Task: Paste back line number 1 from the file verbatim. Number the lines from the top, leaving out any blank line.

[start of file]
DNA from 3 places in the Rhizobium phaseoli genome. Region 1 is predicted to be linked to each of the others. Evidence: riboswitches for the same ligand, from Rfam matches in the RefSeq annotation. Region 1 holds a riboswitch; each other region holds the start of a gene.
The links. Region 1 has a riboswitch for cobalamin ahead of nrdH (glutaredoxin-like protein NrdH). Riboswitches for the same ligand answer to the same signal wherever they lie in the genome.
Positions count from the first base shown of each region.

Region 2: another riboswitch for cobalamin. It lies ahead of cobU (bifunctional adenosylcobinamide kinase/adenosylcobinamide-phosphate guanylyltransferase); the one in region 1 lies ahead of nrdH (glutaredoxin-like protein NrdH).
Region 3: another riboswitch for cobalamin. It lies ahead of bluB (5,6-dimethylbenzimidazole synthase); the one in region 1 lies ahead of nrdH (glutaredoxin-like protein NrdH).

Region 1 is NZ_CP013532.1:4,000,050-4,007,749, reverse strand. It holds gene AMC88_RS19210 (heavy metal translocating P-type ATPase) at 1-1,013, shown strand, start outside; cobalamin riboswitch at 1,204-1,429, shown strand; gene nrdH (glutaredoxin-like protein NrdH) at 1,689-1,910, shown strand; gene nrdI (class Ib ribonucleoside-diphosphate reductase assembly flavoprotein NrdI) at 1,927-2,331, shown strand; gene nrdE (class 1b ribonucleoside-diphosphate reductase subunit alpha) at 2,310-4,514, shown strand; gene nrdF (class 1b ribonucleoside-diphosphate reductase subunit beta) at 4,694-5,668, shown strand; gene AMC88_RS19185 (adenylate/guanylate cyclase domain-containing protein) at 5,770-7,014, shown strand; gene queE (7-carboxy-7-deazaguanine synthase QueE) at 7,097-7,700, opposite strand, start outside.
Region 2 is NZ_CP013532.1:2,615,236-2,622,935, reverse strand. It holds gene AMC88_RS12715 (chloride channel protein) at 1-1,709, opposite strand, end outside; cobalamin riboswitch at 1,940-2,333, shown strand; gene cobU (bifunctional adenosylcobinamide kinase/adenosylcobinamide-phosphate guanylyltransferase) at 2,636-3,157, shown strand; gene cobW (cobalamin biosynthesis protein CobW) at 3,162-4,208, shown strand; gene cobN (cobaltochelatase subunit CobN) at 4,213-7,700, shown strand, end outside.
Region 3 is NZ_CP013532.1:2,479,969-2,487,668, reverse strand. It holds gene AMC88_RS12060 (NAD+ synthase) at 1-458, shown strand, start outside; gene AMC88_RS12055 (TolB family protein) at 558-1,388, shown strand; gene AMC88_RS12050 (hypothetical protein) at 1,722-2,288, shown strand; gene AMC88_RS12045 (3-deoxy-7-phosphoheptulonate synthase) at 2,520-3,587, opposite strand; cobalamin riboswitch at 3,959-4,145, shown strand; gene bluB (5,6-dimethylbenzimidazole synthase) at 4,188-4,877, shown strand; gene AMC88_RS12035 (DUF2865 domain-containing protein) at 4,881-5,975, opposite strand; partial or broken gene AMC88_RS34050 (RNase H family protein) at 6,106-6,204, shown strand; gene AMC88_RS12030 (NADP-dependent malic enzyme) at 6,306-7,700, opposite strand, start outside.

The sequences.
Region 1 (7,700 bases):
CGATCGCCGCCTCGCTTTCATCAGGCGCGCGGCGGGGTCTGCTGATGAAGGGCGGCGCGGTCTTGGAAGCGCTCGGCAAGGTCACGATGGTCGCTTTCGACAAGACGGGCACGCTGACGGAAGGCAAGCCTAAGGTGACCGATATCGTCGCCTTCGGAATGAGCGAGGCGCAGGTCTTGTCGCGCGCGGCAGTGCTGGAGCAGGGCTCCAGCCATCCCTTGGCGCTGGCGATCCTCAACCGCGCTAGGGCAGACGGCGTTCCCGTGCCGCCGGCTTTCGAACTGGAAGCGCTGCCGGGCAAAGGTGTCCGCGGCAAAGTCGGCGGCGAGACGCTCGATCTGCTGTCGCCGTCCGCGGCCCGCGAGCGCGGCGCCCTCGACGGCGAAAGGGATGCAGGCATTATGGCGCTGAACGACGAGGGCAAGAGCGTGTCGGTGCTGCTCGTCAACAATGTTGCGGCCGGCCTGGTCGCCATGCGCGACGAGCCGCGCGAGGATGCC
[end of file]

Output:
DNA from 3 places in the Rhizobium phaseoli genome. Region 1 is predicted to be linked to each of the others. Evidence: riboswitches for the same ligand, from Rfam matches in the RefSeq annotation. Region 1 holds a riboswitch; each other region holds the start of a gene.